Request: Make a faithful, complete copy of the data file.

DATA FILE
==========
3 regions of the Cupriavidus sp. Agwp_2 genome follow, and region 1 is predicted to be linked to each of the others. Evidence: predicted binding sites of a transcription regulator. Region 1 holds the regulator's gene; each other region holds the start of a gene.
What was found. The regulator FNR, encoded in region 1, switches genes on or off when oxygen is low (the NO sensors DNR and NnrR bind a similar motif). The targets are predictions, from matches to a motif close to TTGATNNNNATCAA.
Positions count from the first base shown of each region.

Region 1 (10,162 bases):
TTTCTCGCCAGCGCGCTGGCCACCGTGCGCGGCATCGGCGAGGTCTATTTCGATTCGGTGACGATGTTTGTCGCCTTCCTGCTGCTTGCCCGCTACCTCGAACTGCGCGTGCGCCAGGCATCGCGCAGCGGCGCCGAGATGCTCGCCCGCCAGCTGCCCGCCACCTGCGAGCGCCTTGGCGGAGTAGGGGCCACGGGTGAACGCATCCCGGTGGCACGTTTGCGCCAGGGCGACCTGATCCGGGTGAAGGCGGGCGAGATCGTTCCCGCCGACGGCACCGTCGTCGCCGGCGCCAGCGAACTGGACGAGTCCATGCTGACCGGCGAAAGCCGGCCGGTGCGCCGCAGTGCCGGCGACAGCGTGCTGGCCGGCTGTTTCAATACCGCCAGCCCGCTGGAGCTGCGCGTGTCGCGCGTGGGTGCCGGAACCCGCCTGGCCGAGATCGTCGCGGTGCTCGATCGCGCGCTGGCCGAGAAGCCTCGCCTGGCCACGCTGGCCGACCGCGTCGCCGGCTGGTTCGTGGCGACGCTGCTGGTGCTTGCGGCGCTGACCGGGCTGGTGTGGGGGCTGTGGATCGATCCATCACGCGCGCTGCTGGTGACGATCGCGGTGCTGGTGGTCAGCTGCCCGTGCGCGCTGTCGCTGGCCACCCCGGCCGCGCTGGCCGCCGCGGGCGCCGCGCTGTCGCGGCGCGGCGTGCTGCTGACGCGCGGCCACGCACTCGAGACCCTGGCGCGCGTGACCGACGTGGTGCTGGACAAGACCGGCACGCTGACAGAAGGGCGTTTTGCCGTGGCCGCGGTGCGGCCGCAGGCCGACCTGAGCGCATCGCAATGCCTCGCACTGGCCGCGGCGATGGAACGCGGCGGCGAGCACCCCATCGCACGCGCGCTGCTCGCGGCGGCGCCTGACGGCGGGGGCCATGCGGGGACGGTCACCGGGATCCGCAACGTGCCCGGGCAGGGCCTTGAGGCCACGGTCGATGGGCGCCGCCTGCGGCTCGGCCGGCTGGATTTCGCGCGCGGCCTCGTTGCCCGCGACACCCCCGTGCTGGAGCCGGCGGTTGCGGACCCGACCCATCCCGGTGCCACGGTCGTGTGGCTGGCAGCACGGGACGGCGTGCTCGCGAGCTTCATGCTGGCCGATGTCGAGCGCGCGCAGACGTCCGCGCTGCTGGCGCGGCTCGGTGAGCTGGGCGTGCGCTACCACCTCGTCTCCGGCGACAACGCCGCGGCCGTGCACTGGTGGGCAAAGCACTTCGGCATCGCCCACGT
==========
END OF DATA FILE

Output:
3 regions of the Cupriavidus sp. Agwp_2 genome follow, and region 1 is predicted to be linked to each of the others. Evidence: predicted binding sites of a transcription regulator. Region 1 holds the regulator's gene; each other region holds the start of a gene.
What was found. The regulator FNR, encoded in region 1, switches genes on or off when oxygen is low (the NO sensors DNR and NnrR bind a similar motif). The targets are predictions, from matches to a motif close to TTGATNNNNATCAA.
Positions count from the first base shown of each region.

Region 1 (10,162 bases):
TTTCTCGCCAGCGCGCTGGCCACCGTGCGCGGCATCGGCGAGGTCTATTTCGATTCGGTGACGATGTTTGTCGCCTTCCTGCTGCTTGCCCGCTACCTCGAACTGCGCGTGCGCCAGGCATCGCGCAGCGGCGCCGAGATGCTCGCCCGCCAGCTGCCCGCCACCTGCGAGCGCCTTGGCGGAGTAGGGGCCACGGGTGAACGCATCCCGGTGGCACGTTTGCGCCAGGGCGACCTGATCCGGGTGAAGGCGGGCGAGATCGTTCCCGCCGACGGCACCGTCGTCGCCGGCGCCAGCGAACTGGACGAGTCCATGCTGACCGGCGAAAGCCGGCCGGTGCGCCGCAGTGCCGGCGACAGCGTGCTGGCCGGCTGTTTCAATACCGCCAGCCCGCTGGAGCTGCGCGTGTCGCGCGTGGGTGCCGGAACCCGCCTGGCCGAGATCGTCGCGGTGCTCGATCGCGCGCTGGCCGAGAAGCCTCGCCTGGCCACGCTGGCCGACCGCGTCGCCGGCTGGTTCGTGGCGACGCTGCTGGTGCTTGCGGCGCTGACCGGGCTGGTGTGGGGGCTGTGGATCGATCCATCACGCGCGCTGCTGGTGACGATCGCGGTGCTGGTGGTCAGCTGCCCGTGCGCGCTGTCGCTGGCCACCCCGGCCGCGCTGGCCGCCGCGGGCGCCGCGCTGTCGCGGCGCGGCGTGCTGCTGACGCGCGGCCACGCACTCGAGACCCTGGCGCGCGTGACCGACGTGGTGCTGGACAAGACCGGCACGCTGACAGAAGGGCGTTTTGCCGTGGCCGCGGTGCGGCCGCAGGCCGACCTGAGCGCATCGCAATGCCTCGCACTGGCCGCGGCGATGGAACGCGGCGGCGAGCACCCCATCGCACGCGCGCTGCTCGCGGCGGCGCCTGACGGCGGGGGCCATGCGGGGACGGTCACCGGGATCCGCAACGTGCCCGGGCAGGGCCTTGAGGCCACGGTCGATGGGCGCCGCCTGCGGCTCGGCCGGCTGGATTTCGCGCGCGGCCTCGTTGCCCGCGACACCCCCGTGCTGGAGCCGGCGGTTGCGGACCCGACCCATCCCGGTGCCACGGTCGTGTGGCTGGCAGCACGGGACGGCGTGCTCGCGAGCTTCATGCTGGCCGATGTCGAGCGCGCGCAGACGTCCGCGCTGCTGGCGCGGCTCGGTGAGCTGGGCGTGCGCTACCACCTCGTCTCCGGCGACAACGCCGCGGCCGTGCACTGGTGGGCAAAGCACTTCGGCATCGCCCACGT